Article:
Cape Town-140801-Hisham Mohamed speaks about his family land claim on a plot of land in Newlands where his father had a corner shop and family home-Reporter-Kieran Legg-Photographer-Tracey Adams

Cape Town - He made a decision to wait in line with everybody else. In a way it was a chance to test the system.

But now, 16 years after he first lodged his land claim in 1998, advocate Hishaam Mohamed finds himself wishing that he had made a few phone calls to friends in the government.

“But that wouldn’t be right, that just wouldn’t feel right,” the provincial head of justice told the Cape Argus.

He was visiting a parking lot in Newlands.

It is something he has done often, a sad tradition he inherited from his father who also stopped at the plot on Mill Road, a short distance from the Newlands rugby stadium, since he was thrown off the land by the apartheid government in 1966.

His father, Abdullah Mohamed, died in 2002.

“The city owns the land, and they have leased it out as a parking lot,” said Mohamed. “This was once where my father had his corner store and our home.”

Mohamed said everyone in the family, from his oldest siblings to his youngest nephews, had been told stories about their “once magnificent” slice of Newlands.

And while the home was demolished in the late 1970s, with the land divided by a straight road, the dream of moving back on to the land persisted until 1998 when the land claims office opened its books for new claimants.

“My family turned to me and said ‘you can get us that land back’. They thought it would be easy because of my position.

“But I decided to be humble about it and join the queue,” said Mohamed.

It was only in 2005, after badgering the offices, that there was an end in sight.

The Mohameds were offered R25 580, which they rejected as it paled in comparison to the land valuation of R3 million, he said.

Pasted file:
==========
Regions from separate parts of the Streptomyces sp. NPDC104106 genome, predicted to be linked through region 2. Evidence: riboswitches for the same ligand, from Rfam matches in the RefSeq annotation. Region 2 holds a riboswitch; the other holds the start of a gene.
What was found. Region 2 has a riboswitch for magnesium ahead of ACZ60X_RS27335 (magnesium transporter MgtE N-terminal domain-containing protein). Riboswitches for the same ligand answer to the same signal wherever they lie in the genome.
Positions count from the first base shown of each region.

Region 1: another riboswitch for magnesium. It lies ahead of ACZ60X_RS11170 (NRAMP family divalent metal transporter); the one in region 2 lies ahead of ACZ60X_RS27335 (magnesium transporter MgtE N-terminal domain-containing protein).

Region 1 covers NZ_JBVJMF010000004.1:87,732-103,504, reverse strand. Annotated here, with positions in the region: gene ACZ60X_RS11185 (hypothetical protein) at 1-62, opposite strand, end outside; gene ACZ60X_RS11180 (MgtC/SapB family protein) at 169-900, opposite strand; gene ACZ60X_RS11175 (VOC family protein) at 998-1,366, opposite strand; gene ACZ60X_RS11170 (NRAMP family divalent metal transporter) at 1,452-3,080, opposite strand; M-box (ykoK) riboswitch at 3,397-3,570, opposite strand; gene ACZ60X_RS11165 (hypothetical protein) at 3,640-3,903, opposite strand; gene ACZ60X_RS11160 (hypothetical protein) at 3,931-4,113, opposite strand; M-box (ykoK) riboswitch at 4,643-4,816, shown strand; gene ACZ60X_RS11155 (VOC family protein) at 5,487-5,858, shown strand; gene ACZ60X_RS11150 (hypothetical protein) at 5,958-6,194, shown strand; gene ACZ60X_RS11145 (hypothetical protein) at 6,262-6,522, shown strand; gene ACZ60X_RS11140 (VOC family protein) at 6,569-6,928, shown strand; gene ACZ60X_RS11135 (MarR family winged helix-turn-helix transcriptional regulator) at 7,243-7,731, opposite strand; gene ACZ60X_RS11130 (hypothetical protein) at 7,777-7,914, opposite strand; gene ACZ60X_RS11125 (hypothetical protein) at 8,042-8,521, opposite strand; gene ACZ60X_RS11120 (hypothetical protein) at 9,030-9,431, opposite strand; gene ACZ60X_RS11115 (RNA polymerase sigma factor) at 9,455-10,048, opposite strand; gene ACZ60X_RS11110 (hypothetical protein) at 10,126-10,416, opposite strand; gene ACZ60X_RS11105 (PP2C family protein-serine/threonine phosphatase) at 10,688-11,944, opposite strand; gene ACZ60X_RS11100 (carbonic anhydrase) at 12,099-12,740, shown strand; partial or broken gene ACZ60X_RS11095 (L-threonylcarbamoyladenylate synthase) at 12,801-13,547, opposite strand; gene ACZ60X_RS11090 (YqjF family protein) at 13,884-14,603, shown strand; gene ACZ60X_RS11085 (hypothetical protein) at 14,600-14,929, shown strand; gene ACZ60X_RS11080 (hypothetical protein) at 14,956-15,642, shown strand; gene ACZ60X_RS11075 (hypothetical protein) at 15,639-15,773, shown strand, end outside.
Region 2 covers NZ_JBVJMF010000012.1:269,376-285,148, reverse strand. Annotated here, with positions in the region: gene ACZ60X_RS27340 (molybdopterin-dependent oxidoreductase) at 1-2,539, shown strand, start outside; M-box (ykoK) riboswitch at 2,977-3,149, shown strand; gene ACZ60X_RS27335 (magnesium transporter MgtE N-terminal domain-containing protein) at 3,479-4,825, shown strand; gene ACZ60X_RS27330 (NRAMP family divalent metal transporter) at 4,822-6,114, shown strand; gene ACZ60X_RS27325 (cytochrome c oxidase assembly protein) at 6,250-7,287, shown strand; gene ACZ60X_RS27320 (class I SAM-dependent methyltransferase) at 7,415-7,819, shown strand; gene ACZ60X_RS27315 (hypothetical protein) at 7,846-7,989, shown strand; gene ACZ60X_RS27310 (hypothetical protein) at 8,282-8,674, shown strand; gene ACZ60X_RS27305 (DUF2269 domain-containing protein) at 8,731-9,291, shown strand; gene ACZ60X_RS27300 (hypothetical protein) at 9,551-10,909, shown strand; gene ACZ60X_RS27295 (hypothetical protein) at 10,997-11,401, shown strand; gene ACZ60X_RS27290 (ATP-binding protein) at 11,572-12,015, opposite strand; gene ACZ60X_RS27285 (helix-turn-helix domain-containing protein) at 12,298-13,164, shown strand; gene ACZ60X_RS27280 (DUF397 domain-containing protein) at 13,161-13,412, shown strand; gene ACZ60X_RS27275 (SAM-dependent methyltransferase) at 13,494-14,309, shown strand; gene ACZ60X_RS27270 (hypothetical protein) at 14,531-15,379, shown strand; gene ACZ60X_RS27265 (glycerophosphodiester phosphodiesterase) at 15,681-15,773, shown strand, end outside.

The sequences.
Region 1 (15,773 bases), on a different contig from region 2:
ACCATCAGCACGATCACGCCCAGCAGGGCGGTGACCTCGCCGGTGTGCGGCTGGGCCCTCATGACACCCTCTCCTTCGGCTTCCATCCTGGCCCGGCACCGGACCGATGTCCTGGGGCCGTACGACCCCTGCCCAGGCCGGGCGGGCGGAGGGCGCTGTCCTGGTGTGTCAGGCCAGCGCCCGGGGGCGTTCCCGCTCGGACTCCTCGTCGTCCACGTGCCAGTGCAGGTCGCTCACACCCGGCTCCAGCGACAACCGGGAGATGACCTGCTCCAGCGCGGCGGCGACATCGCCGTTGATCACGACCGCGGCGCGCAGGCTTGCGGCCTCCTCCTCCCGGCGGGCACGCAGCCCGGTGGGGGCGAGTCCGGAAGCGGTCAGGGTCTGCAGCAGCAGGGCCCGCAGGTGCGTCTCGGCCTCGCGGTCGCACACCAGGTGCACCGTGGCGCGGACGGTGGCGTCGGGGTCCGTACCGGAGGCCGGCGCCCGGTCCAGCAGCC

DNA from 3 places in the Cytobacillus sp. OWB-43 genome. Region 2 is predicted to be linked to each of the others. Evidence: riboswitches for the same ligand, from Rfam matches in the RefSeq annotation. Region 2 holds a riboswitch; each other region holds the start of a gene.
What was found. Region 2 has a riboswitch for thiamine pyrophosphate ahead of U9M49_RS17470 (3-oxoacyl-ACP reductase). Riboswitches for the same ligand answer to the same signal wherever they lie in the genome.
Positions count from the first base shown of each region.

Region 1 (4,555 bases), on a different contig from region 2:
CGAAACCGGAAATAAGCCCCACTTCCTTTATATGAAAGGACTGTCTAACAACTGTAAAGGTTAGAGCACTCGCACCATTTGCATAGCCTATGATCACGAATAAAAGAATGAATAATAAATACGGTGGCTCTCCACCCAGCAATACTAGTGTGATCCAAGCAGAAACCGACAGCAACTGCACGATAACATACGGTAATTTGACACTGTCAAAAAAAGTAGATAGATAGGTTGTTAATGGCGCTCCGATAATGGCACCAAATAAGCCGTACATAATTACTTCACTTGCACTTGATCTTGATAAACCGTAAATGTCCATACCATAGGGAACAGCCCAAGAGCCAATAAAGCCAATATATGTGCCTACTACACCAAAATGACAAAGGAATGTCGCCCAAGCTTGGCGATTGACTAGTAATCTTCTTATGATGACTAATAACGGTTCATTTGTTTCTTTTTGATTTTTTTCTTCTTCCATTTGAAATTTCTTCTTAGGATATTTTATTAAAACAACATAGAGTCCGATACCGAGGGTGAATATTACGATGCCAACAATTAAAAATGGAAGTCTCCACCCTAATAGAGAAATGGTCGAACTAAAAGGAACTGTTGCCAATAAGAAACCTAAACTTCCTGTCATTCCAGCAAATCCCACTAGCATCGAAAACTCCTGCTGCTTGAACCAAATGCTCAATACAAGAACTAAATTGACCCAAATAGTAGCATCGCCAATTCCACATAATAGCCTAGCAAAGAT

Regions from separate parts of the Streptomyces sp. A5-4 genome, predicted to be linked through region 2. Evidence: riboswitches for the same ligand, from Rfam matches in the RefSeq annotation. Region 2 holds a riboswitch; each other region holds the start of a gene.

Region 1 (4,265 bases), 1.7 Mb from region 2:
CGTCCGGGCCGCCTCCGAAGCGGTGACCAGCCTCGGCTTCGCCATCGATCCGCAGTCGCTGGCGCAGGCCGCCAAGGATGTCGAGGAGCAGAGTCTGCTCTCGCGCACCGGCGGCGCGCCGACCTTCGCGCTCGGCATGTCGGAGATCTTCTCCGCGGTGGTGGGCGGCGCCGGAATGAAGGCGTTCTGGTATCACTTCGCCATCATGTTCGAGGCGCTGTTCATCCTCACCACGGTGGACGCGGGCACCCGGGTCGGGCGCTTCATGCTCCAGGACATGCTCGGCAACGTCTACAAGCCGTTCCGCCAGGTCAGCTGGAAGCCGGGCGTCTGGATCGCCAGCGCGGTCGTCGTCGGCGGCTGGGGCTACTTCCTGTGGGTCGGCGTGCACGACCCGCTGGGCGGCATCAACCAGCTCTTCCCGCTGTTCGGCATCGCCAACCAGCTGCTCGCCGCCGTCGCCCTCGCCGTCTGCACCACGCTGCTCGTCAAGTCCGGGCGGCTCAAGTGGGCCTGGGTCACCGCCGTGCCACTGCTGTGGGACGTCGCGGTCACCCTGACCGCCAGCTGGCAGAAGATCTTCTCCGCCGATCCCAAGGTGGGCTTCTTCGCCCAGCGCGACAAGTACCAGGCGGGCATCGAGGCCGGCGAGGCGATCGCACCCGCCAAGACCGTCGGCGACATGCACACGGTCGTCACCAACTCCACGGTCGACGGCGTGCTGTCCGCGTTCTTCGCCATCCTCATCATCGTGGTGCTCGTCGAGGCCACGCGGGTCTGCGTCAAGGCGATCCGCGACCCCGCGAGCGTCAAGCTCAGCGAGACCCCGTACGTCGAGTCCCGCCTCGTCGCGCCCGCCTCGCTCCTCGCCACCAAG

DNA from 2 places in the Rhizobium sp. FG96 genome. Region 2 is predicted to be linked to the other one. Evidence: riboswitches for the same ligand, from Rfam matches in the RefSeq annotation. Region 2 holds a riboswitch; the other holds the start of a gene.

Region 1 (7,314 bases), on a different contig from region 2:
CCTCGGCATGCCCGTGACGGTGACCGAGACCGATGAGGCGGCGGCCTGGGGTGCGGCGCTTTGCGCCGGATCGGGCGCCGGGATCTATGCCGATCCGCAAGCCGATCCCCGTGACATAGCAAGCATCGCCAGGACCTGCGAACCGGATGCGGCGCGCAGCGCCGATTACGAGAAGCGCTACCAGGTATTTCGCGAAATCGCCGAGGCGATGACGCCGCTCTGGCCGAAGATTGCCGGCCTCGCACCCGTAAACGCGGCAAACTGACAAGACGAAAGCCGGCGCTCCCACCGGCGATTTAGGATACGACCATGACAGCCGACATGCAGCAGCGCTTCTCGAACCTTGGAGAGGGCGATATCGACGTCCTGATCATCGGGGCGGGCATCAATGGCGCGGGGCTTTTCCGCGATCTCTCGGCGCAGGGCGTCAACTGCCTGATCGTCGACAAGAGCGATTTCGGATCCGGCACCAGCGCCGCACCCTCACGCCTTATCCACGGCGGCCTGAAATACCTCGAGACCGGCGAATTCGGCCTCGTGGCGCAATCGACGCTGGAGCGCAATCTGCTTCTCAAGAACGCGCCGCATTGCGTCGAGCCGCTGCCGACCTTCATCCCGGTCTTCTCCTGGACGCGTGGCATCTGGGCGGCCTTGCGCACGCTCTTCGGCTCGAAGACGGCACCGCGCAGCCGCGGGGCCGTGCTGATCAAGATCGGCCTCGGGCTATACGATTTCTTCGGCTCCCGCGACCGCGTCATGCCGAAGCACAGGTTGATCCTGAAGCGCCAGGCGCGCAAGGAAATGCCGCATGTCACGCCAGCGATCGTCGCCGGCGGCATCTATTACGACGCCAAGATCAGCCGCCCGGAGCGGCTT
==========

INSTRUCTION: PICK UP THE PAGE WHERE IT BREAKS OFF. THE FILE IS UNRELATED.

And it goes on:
“As you can see, 16 years later, not much progress has been made,” he said standing in the parking lot as a car sped out of the gate.

“But the fundamental importance of pursuing the land where my siblings were born and lived is motivation enough with the hope that eventually we will have some finality.”

A victory is no longer even necessary - he just wants to close the books.

Just last week, the Department of Rural Development and Land Reform announced that 5 500 new claims had been made after offices opened to new cases.

Many of these have been lodged in the Western Cape - 1 363 claims.

“We have noted that the majority of those who have lodged claims since the re-opening of the lodgement of land claims have opted for financial compensation,” said chief land claims commissioner Nomfundo Gobodo.

He urged claimants to opt for land restoration rather than money, which would help address unequal land ownership patterns in South Africa.

Mohamed opted to take the land, and he is still waiting.

“The reason I’m coming forward is because this new land-claims process brings back memories of 1998. There was this feeling of hope that we could get back our father’s plot in Newlands.

“I want people to see what I went through, and I want the department to see that they have let us down and they must not forget us.”

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Cape Argus